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To reduce over-consumption. European Parliament demands EU targets to reduce over-consumption. MEPs confirm push for targets to curb over-consumption and decouple economic growth from resource use – an unprecedented move that could help Europe transition to a more resilient and less wasteful economy.

MEPs are looking to further accelerate Europe’s push against the throwaway economy, following a key plenary vote in the European Parliament.

Amongst other amendments, lawmakers called for the introduction of two legally binding targets to significantly reduce the EU’s material and consumption footprints by 2030. The targets would help curb Europe’s consumption and material footprints, bringing consumption and production patterns within planetary boundaries by 2050.

The vote confirms the position of the Parliament’s environment committee, which introduced the amendments two weeks ago. The European Commission will now have to take into consideration the demands of MEPs with a view to updating its Circular Economy Action Plan put forward last year.

Hailed as one of the pillars of the European Green Deal, the Commission’s proposal for the action plan was already praised for supporting sustainability and durability in the design of textiles, electronics, packaging, batteries, and other products.

MEPs also called for the absolute decoupling of economic growth from resource use, questioning the Commission’s arguments for green growth as a strategy for sustainability.

The Parliament’s stance significantly improves this strategy, according to Stephane Arditi, Director of Policy Integration and Circular Economy at the European Environmental Bureau (EEB). He said: “Legally binding targets for material use and consumption patterns are badly needed. They were the main missing piece of the puzzle in the European Commission’s proposal. If approved by the Commission and member states without delays, the targets can play a central role in Europe’s green recovery, helping citizens, businesses and governments save valuable and limited resources.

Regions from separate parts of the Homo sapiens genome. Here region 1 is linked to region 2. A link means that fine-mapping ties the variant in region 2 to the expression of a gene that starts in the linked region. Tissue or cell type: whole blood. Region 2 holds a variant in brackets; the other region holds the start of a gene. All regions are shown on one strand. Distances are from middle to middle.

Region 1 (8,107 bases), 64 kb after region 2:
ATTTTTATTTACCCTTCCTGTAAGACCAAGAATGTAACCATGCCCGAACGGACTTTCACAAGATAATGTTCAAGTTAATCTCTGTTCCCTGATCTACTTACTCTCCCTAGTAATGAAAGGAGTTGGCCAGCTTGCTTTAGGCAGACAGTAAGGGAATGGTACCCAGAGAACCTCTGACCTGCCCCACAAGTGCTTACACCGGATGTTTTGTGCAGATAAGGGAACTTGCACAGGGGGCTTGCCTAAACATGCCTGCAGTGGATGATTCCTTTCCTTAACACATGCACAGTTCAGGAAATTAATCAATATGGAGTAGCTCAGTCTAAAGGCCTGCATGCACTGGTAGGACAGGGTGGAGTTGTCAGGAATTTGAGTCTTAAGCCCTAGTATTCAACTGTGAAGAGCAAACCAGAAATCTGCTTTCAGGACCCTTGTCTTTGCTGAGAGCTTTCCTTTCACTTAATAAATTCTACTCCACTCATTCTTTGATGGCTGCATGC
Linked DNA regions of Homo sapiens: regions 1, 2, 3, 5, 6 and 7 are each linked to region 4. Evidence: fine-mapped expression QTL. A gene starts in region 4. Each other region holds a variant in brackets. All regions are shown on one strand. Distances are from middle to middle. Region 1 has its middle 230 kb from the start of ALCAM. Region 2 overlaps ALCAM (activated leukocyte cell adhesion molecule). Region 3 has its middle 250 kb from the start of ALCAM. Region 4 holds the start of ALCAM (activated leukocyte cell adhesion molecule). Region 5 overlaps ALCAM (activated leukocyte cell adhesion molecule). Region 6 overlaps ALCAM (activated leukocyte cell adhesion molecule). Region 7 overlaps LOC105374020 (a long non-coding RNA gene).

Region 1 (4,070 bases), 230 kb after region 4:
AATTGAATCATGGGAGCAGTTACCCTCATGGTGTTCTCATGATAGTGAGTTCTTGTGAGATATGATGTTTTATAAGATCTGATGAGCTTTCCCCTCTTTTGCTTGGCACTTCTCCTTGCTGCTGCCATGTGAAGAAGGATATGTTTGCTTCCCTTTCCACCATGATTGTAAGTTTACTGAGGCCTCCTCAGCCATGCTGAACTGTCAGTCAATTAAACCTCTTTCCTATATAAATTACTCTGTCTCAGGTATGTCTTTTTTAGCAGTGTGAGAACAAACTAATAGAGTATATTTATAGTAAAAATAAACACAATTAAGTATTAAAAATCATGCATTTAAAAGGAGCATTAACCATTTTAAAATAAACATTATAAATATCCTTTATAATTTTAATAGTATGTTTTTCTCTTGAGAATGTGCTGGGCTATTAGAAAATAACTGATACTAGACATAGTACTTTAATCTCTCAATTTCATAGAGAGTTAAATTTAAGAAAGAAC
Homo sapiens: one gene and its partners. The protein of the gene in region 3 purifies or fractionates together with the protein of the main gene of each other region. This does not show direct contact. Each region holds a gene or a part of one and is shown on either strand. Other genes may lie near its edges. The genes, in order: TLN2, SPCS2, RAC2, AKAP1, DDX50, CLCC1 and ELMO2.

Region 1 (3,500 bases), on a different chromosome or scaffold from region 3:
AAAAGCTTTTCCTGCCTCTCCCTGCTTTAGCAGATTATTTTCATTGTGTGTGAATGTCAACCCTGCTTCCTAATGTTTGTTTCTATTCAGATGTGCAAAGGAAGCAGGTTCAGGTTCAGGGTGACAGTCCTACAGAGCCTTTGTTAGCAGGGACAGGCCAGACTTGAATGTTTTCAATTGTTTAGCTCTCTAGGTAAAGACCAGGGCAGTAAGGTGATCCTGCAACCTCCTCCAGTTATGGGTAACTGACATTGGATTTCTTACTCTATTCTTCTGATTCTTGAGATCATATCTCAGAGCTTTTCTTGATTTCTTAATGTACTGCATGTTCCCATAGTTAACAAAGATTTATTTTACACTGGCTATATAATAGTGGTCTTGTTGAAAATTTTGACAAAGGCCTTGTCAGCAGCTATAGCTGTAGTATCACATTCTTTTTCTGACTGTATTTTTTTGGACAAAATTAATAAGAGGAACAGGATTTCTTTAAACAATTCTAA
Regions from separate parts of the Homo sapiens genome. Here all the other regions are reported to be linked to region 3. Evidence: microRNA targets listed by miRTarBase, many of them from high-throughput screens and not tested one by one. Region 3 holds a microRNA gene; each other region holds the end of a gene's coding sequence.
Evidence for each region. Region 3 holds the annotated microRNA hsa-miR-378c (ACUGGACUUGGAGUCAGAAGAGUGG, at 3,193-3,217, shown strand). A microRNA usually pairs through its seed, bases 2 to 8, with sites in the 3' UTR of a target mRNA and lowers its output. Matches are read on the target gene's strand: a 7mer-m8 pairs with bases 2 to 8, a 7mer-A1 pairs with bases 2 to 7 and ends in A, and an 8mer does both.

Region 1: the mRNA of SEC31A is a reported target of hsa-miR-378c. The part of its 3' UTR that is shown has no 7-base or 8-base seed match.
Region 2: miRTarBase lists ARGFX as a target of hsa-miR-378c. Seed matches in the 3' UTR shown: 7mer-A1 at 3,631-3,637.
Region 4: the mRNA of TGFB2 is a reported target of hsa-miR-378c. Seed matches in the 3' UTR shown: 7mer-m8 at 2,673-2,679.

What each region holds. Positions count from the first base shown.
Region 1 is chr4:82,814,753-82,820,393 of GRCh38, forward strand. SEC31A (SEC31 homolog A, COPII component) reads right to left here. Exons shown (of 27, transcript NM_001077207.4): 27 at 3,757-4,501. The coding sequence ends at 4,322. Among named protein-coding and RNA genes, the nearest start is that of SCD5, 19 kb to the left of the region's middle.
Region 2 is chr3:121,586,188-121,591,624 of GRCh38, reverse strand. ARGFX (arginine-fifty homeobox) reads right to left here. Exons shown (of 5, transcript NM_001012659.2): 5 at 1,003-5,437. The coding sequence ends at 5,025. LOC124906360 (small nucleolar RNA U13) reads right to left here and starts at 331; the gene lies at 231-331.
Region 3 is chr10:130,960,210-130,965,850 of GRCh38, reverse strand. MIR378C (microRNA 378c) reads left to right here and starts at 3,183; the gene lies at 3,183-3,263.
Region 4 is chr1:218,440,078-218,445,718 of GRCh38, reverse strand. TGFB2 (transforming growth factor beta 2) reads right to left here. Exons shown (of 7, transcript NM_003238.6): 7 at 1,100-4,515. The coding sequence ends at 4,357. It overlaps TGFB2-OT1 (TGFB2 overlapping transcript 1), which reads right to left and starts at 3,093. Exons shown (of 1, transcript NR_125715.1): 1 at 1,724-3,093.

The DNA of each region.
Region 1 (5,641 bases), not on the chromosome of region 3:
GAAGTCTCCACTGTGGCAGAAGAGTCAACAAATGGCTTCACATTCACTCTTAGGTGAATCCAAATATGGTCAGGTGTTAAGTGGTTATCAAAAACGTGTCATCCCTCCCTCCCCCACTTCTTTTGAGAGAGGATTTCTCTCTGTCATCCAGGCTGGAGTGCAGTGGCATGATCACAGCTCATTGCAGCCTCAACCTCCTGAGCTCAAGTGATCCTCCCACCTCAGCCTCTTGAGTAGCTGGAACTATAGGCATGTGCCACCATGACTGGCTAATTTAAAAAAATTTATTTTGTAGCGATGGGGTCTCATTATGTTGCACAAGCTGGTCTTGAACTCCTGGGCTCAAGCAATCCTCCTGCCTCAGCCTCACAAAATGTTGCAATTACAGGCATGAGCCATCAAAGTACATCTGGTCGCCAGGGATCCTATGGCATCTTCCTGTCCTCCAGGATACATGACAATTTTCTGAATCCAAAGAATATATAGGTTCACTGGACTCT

Despite being the very first legally binding targets addressing over-consumption at EU level, the Netherlands and Finland have already adopted similar measures.

Other notable amendments approved by the environment committee push for:
– An ambitious policy making sustainable products placed on the EU market the norm and the affordable choice. In this regard, MEPs support the development of a product passport;
– Measures aimed at putting an end to planned obsolescence in everyday products.
– A more limited role for chemical recycling, which is to be assessed based on its environmental impact;
– Binding targets to reduce and cap the generation of waste, and to prevent waste. The Parliament also wants an additional target to boost the preparation of products for reuse;
– Measures aimed at reducing waste incineration and landfilling. These include a 10% landfill target to be set on a baseline year and kg of waste per person a year in order to prevent diversion from landfilling to waste incineration;
– The need to reinforce the EU Ecolabel as a benchmark for environmental sustainability

The European Environmental Bureau (EEB) is Europe’s largest network of environmental citizens’ organisations, standing for environmental justice, sustainable development and participatory democracy. Our experts work on climate change, biodiversity, circular economy, air, water, soil, chemical pollution, as well as policies on industry, energy, agriculture, product design and waste prevention. We are also active on overarching issues as sustainable development, good governance, participatory democracy and the rule of law in Europe and beyond.

www.eeb.org

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